I am a fan of Altmetrics. At least in concept. But I starting to get very concerned with both the tools used to measure them and what the “numbers” are expected to indicate. We would expect that a high “number” in an Altmetric.com “donut” would be indicative, in some way, of the relative importance or “impact” of that article. One would hope it at least points to how well read the article is, whether the readers like the science and the potential for the article to, for example, move forward understanding or proliferate data into further usage. I am not sure this is true…at least for some of the articles I am involved with.
Let’s take for example the recent Zika Virus article that Sean Ekins led. The F1000 site gives us some stats in regards to Views and Downloads and the Metrics shows the Altmetric stats. I would assume that 48 DOWNLOADers would have at least some of them reading the article. Some of the VIEWers are likely to have read it and maybe printed it. For the Altmetric stats the 33 tweets are likely people pointing to the article and because of the way I use Twitter I am going to suggest that Tweets are less indicative of the number of readers of the article. There is a definition on the Altmetric site regarding how Twitter stats are compiled.
If we use the Altmetric Bookmarklet we can navigate to the page with a score
The score of “41” is essentially the sum of bloggers, tweets, Facebook posts etc. summarized below (1+1+1+33+1+3+1 for being on Altmetric.com???)
When I asked F1000Research via Twitter why they don’t show the “number” I appreciated their answer. I AGREE with their sentiment.
Yesterday I received an email about our Journal of Cheminformatics article “Ambiguity of non-systematic chemical identifiers within and between small-molecule databases“, part of which is shown below.
On the actual Journal of Cheminformatics page it says there have been 1444 accesses (not 2216 as cited in the email).
Also the Altmetric score is 8. So somewhere between 1400-2200 accesses (and it is safe to assume some proportion actual read it!). But it has a low Altmetric score of 8. This is versus an Altmetric score of >40 for the Zika Virus paper and a lot less accesses and probably a lot of the altmetrics for that article don’t necessarily indicate reads of the article as they are Tweets, many of them from the authors out to the world.
Using PlumX I am extremely disappointed regarding what it reflects about the JChemInf article! Only 10 HTML Views versus the 1400-2200 accesses reported above, and only 7 readers and 1 save! UGH. But 13 Tweets are noted so it seems so I would expect at least an Altmetric.com score of 13 or 14, instead of the 8 marked on the article?
I also tried to sign into ImpactStory to check stats but got a “Uh oh, looks like we’ve got a system error…feel free to let us know, and we’ll fix it.” message so will report back on that.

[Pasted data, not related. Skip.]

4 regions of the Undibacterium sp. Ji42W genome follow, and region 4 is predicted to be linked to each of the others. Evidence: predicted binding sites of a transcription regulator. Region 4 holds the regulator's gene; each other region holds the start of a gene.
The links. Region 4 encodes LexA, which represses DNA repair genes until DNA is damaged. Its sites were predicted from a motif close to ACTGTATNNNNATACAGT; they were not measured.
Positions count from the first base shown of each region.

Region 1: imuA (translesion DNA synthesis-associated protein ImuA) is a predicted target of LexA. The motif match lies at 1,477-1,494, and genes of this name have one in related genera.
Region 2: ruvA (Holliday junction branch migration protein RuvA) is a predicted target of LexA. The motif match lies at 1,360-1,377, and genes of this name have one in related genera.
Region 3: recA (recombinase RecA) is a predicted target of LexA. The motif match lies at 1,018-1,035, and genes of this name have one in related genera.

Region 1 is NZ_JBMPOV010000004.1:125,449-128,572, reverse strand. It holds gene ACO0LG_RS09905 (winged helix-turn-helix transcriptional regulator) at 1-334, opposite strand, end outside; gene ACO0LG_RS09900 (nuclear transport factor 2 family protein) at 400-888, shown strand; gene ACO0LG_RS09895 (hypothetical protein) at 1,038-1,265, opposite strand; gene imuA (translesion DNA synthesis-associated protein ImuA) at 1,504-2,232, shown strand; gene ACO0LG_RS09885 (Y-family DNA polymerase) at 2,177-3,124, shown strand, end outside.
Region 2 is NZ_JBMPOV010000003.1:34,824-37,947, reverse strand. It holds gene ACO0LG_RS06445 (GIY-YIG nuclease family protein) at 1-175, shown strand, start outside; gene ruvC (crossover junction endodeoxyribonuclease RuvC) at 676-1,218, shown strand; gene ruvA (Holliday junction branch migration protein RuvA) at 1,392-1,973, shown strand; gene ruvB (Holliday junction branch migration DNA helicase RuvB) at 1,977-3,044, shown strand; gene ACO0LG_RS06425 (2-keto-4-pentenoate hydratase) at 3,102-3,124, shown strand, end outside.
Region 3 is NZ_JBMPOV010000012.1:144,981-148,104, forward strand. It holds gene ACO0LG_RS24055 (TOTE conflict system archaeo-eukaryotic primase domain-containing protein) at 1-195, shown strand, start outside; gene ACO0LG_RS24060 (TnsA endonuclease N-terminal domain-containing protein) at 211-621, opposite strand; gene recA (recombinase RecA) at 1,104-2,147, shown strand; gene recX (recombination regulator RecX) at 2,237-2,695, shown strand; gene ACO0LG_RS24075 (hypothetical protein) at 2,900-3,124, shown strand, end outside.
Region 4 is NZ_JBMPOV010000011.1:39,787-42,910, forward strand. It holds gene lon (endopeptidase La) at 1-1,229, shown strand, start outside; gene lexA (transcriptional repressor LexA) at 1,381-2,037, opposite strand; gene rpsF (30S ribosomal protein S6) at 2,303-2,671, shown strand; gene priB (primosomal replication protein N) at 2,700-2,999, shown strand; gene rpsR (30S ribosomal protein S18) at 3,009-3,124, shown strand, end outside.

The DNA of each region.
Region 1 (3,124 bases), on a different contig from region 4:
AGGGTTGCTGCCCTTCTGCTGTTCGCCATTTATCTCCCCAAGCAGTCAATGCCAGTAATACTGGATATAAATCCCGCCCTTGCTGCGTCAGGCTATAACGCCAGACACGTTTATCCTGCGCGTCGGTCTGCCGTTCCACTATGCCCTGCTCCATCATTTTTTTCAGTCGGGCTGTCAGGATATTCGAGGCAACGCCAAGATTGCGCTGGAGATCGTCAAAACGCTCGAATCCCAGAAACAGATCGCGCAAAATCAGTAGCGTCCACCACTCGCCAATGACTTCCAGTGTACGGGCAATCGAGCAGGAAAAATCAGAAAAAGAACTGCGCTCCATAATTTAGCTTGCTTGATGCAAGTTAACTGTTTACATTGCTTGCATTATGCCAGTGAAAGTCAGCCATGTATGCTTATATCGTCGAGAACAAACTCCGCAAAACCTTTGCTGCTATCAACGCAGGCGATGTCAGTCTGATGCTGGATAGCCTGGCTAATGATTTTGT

Altmetrics should be maturing now to a point where the metrics of reads, accesses, downloads should be fed into some overall metric. I think that reads/accesses/downloads should carry more weight than a Tweet in terms of impact of an article? At least if someone read it, whether they agree with it or not they are MORE aware of the content than if someone simply shared the link to an article, that then didn’t get read? The platforms themselves are so desync’ed in terms of the various numbers themselves that we must wonder how are things so badly broken? I would imagine that stats gathered in someway through CrossRef or ORCID will ultimately help this to mature but until then treat them all with a level of suspicion. I believe that AltMetrics will be an important part of helping to define impact for an article. But there is still a long way to go I’m afraid….
The needs for chemistry standards, database tools and data curation at the chemical-biology interface
This presentation was given at the Society of Laboratory Automation and Screening in San Diego, California on January 25th 2016.
The needs for chemistry standards, database tools and data curation at the chemical-biology interface
This presentation will highlight known challenges with the production of high quality chemical databases and outline recent efforts made to address these challenges. Specific examples will be provided illustrating these challenges within the U.S. Environmental Protection Agency (EPA) Computational Toxicology Program. This includes consolidating EPA’s ACToR and DSSTox databases, augmenting computed properties and list search features, and introducing quality metrics to assess confidence in chemical structure assignments across hundreds of thousands of chemical substance records. The past decade has seen enormous investments in the generation and release of data from studies of chemicals and their toxicological effects. There is, however, commonly little concern given to provenance and, more generally, to the quality of the data. The presentation will emphasize the importance of rigorous data review procedures, progress in web-based public access to accurate chemical data sets for use in predictive modeling, and the benefits that these efforts will deliver to toxicologists to embrace the “Big Data” era.
This abstract does not necessarily represent the views of the U.S. Environmental Protection Agency
The presentation is available from the EPA’s Science Inventory site as a PDF file here.